At $170, you'd expect the HP Slate 7 to be stripped of a few features; however, HP takes this a bit too far. The Slate 7 includes only 8GB of storage, and it has no gyroscope, no GPS hardware, poor camera quality, a slightly (but significantly) older version of Android, and a low-resolution screen.
And even the unique features we do get have their drawbacks. MicroSD is great, but with so little storage to begin with, buying a storage card won't simply be an option but a necessity. And while Beats Audio enhancements work great on your headphones, it does little to improve the tinniness of the tablet's speakers.
All of this serves to clearly illustrate that a Nexus 7, with more storage, faster app loads, a better-looking screen, GPS, and the latest version of Android is only $30 away.
The HP Slate 7 features a 7-inch screen with a thick, thumb-accommodating black bezel, making it easy to hold without accidentally touching the screen. A silver metal spine encloses its entire body, reinforcing it over your typical fully plastic tablet.
On the bottom edge sits a Micro-USB port flanked by a narrow speaker grille on each side. The top edge sees a headphone jack, microphone pinhole, and microSD slot gathered on the left, with the power/sleep button on the right. Along the right edge is a slightly concave volume rocker. A silver embossed HP logo graces the gray rubberized back side, and in the top-left corner sits a 3-megapixel camera, sans LED flash. At the top of the bezel is a low-quality VGA front-facing camera.
|HP Slate 7||Asus Memo Pad ME172V||Google Nexus 7||Apple iPad Mini|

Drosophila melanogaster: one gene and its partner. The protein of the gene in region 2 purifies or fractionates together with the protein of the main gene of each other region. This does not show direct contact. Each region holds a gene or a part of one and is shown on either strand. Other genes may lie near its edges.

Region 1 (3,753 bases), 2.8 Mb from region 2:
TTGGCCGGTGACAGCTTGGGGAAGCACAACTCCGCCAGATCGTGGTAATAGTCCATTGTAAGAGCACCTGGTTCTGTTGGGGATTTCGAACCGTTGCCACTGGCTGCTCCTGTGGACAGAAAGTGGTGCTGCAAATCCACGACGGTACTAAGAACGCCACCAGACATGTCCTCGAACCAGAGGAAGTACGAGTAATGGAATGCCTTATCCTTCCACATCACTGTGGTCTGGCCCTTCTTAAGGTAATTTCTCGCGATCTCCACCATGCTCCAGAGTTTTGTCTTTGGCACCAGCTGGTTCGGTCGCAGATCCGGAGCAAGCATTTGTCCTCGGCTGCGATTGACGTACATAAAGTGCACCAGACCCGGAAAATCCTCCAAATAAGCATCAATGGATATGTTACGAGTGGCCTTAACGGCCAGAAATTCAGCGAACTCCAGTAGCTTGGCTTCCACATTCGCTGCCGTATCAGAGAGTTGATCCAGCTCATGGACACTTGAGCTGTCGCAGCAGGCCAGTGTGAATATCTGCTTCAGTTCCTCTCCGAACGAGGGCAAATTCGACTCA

|Weight in pounds||0.80||0.78||0.74||0.68|
|Width in inches (landscape)||7.7||7.7||7.8||7.87|
|Height in inches||4.6||4.7||4.7||5.3|
|Depth in inches||0.42||0.45||0.40||0.28|
|Side bezel width in inches (landscape/portrait)||0.87/0.56||0.87/0.55||0.8/0.49||0.76/0.25|
There's nothing particularly distracting or uncomfortable when holding the Slate, just nothing especially cozy about it either. Aesthetically, Slate 7's gray back side would probably make for an effective contrast to its thick black bezel, but for the aforementioned silver spine, which kind of clashes with the light gray back. Otherwise, it looks like a typical 7-inch Android tablet. Ports and features have sensible placement, and the rubbery back and metal spine give it a durable feel.
The Slate 7 ships with Android 4.1.1 and features an effectively pure Jelly Bean experience. However, the State 7's slightly older OS serves only to remind me how far we've come in just a year. A couple of features in 4.2.2 that smooth out navigation, such as the pull-down shortcut menu, are sorely missed here.
HP adds a Beats Audio music-enhancing feature (more below) that seems to make bass more prominent when listening through headphones or earbuds. The ePrint app requires that you first register with an e-mail account, but if you're not locally-connected to the printer or on the same network, you won't be able to print.
The Slate 7 houses a 1.5GHz Rock CPU and a Mali-400MP4 quad-core GPU. It comes with 8GB of storage and includes 1GB of RAM. The tablet supports 802.11 b/g/n Wi-Fi and Bluetooth 2.1 EDR, and it features an accelerometer. There's no GPS hardware and no gyroscope included, however.
Most new 7-inch tablets feature minimum screen resolutions of 1,280x800 pixels; however, HP went with a lower 1,024x600 resolution for the Slate 7. The screen displays distractingly jaggy text in app icons and on Web pages, and both games and movies suffer from diminished clarity. Thankfully, text becomes less jaggy when zoomed in, however. As for viewing angles, HP used an IPS (In-Plane Switching)-derived technology called Fringe Field Switching (HFFS), which provides wide viewing angles as well as a high screen brightness.